Tuesday, January 16, 2007

Proselytizing Penance's Pain Points

Yeah, we know this happened a few weeks ago, but were unable to dish about it then, so here we go.

Here's a quick primer: Speedball was a member of the New Warriors, with his powers based on kinetic energy, or some other quasi-scientific explanation that doesn't really make sense to us. He was the one member of the New Warriors to survive Nitro's blast that leveled parts of Stamford, Connecticut, which in turn resulted in the Civil War mini series. Perhaps you're familiar with it. (Editor's Note: We still waiting for Microbe to reappear, perhaps taking on the properties of super high heat bacteria, a la hydrothermal vents. Yes, it's just a theory.)

At the risk of sounding like a Marvel shill, Civil War: Front Line is a quite useful addendum to the Civil War mini. It's in Front Line that we learn that Speedball (Robbie Baldwin) survived. He had a rough road to hoe- society, his family, and many other heroes feel that he was to blame for the tragedy in Stamford, whereas he pointed out that Nitro was the one who actually killed folks (even though the New Warriors attacked across the street from a school). He was placed in the Negative Zone prison, and then trotted out to speak before congress. On his way into the hearing, a distraught parent shot him. The end result was that his powers went awry.

Up until this point we have enjoyed Front Line (heck, we're in the blogging minority in that we are enjoying Civil War in general). However, issue #10 really bothered us. Speedball apparently can no longer access his powers without inflicting pain on himself. It's a bit vague to us as well (for a brief description, albeit in the context of the Thunderbolts, which we will get to later, read the Newsarama article here). He has a costume developed with hundreds of internal pain points to represent all of the persons he - in his mind- had a hand in killing. The result is that he won't be able to use his powers without injuring himself in some way and every time he does, he will have to think of those he has impacted. He forswears his previous identities and will now to try and atone for his sins. Hence the name Penance.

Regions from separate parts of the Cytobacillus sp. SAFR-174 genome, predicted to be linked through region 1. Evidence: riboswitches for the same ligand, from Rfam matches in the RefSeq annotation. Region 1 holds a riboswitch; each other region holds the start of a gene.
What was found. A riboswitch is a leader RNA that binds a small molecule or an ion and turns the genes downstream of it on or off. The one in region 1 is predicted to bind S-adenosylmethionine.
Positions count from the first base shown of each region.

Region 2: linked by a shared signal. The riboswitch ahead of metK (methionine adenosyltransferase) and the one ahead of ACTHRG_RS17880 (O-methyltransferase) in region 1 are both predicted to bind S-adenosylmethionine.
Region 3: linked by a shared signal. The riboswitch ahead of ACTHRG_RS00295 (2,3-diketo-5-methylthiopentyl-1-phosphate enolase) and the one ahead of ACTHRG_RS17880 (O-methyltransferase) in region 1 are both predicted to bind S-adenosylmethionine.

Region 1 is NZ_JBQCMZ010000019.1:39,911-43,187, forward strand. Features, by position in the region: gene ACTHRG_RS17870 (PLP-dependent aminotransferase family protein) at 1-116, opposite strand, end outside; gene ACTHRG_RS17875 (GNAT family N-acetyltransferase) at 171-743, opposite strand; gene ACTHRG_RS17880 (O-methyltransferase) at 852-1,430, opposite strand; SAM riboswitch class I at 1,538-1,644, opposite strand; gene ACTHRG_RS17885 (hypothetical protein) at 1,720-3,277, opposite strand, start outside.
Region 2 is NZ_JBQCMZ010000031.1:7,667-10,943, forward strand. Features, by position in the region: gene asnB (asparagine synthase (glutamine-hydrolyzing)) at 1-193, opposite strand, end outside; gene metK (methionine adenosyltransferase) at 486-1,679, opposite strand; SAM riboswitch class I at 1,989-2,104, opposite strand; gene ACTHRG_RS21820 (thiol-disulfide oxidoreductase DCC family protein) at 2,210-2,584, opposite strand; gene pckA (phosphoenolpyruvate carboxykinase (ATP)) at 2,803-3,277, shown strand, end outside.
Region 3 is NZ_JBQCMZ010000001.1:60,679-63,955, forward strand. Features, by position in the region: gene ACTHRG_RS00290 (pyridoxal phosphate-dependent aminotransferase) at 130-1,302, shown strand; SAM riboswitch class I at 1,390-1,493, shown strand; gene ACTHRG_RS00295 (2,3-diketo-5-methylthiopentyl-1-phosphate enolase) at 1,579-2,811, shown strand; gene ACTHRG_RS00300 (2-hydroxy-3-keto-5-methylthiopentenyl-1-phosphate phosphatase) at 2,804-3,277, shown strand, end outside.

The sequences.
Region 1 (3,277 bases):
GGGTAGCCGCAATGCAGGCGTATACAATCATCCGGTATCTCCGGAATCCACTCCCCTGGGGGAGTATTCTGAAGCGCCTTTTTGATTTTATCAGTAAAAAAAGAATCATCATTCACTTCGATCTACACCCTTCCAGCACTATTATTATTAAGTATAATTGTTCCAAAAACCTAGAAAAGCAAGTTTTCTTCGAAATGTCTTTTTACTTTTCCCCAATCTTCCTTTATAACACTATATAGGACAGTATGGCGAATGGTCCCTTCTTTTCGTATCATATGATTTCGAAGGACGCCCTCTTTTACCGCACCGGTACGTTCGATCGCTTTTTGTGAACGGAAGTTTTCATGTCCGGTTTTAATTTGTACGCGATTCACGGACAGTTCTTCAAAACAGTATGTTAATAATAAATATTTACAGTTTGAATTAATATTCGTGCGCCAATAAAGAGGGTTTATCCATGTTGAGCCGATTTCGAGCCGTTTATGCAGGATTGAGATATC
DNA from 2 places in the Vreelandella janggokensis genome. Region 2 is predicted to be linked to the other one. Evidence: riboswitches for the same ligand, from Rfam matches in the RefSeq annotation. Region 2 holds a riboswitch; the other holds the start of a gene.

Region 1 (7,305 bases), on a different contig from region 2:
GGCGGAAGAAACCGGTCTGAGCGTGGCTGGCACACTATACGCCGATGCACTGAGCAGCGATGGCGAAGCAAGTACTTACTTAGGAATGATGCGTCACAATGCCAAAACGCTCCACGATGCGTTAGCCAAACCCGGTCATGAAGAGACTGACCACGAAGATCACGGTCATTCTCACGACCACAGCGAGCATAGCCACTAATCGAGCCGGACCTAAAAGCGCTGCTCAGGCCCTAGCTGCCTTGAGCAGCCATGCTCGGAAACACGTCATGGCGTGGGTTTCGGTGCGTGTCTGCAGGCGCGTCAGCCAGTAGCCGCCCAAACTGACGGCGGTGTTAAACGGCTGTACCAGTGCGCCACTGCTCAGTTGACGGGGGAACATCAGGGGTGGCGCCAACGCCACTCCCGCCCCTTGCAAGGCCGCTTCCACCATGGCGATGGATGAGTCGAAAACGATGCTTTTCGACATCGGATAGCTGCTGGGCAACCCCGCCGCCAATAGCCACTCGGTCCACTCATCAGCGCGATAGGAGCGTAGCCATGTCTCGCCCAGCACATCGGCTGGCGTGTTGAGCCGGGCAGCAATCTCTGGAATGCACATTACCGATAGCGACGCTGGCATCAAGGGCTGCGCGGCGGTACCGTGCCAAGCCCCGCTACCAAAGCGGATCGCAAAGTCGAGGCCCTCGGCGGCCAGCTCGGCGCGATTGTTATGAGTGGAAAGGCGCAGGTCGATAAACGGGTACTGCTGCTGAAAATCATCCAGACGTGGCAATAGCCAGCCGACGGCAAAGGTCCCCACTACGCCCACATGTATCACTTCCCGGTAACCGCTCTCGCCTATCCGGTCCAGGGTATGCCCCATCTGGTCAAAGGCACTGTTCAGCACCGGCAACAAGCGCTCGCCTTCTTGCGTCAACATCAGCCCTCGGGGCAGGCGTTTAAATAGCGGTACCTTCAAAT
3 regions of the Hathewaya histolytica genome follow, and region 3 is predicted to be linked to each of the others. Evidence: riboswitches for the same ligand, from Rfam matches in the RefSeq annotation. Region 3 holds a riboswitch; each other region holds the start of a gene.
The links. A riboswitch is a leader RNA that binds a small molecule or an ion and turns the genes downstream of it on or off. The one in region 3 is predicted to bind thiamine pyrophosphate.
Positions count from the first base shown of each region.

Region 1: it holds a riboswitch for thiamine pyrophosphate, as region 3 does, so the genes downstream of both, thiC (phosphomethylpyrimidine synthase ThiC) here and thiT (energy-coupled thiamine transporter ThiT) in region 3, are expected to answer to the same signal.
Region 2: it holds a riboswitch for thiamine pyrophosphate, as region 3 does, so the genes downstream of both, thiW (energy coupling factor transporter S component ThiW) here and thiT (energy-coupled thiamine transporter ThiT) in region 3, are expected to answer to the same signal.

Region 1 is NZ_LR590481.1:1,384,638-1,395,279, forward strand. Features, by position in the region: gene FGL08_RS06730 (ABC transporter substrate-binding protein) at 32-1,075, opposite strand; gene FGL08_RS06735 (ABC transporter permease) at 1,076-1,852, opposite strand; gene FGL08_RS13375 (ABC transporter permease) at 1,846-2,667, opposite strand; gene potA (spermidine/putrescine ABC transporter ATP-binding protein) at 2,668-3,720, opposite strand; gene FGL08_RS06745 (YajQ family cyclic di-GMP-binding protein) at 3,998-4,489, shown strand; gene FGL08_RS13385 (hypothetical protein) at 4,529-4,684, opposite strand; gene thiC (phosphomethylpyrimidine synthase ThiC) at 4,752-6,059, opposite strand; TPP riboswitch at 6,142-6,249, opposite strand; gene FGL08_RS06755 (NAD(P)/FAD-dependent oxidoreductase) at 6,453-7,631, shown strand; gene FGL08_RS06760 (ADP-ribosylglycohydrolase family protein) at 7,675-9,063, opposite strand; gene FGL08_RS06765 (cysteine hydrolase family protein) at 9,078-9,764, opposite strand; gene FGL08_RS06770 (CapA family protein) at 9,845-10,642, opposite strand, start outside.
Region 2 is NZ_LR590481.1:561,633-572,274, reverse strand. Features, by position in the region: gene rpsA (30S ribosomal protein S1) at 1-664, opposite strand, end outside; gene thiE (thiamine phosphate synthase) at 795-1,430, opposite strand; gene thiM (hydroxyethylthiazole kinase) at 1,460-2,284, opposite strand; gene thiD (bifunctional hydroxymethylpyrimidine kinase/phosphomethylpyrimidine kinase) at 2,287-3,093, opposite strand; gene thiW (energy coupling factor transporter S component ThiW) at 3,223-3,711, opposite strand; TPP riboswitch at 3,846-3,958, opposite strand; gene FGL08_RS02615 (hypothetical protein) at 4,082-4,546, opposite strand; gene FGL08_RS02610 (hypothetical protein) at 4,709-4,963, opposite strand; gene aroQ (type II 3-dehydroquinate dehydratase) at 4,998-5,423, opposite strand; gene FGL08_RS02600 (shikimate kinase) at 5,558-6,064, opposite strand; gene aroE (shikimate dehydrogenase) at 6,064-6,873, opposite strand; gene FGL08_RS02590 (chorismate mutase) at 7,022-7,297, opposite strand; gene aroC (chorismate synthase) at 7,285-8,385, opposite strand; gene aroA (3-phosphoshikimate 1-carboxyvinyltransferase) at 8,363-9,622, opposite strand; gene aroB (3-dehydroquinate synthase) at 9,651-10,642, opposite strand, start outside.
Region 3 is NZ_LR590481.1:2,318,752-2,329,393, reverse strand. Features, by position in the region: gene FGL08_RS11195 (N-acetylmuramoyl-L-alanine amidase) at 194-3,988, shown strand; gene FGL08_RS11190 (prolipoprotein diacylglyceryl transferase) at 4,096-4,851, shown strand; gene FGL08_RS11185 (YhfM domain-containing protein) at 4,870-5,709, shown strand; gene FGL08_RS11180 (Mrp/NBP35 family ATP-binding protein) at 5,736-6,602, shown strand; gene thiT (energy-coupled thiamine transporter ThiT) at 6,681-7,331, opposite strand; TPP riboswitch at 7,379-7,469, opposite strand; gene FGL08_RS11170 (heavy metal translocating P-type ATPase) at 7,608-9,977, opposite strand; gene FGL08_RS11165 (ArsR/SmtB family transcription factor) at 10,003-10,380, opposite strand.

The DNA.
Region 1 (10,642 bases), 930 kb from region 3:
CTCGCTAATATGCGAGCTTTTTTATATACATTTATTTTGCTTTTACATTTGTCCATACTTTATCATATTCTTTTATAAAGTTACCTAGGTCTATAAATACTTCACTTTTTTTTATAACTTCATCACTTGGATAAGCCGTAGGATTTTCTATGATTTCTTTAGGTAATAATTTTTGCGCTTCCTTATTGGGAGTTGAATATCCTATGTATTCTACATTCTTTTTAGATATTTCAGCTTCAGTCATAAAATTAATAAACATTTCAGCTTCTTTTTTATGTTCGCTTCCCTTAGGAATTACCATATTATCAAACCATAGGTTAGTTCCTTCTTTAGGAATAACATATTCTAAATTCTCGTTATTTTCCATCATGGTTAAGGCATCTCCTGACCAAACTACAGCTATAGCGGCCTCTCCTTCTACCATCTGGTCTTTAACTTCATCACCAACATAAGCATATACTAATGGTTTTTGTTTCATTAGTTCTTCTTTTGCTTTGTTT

So anyway, the problem we have with the character is the pain points inside the costume. It seems all too gulag-ish to us. I mean, was Paul Jenkins (the author) doing investigative reporting in the Abu Ghraib or Guantanamo Bay Prisons when he wrote this? We like harsh. We like dark. We are not fond of self-immolation in our funny books. At the same time, the idea that he must think of the Stamford victims, is good for the character and will undoubtedly offer many great storytelling opportunities in the future.

Moving on, Penance will soon join the relaunched Thunderbolts, joining villains and reformed-villains on the team. Within the context of the relaunched title, we think the character will work. We do not, however, think it's necessary for him to injure himself. What kind of message does this send? Marvel has it's "no smoking policy" (and depending on whom you are speaking with, a "no gay character" policy), so why not a "no self-mutilation" policy? Now before you get all high and mighty on us, we know that for Wolverine to use his claws, they have to break free of his skin. But Wolverine has a healing factor. As far as we know, Penance does not (and if he did, we think it would undermine what they're trying to do with the character). It's this element that we have a major issue with.

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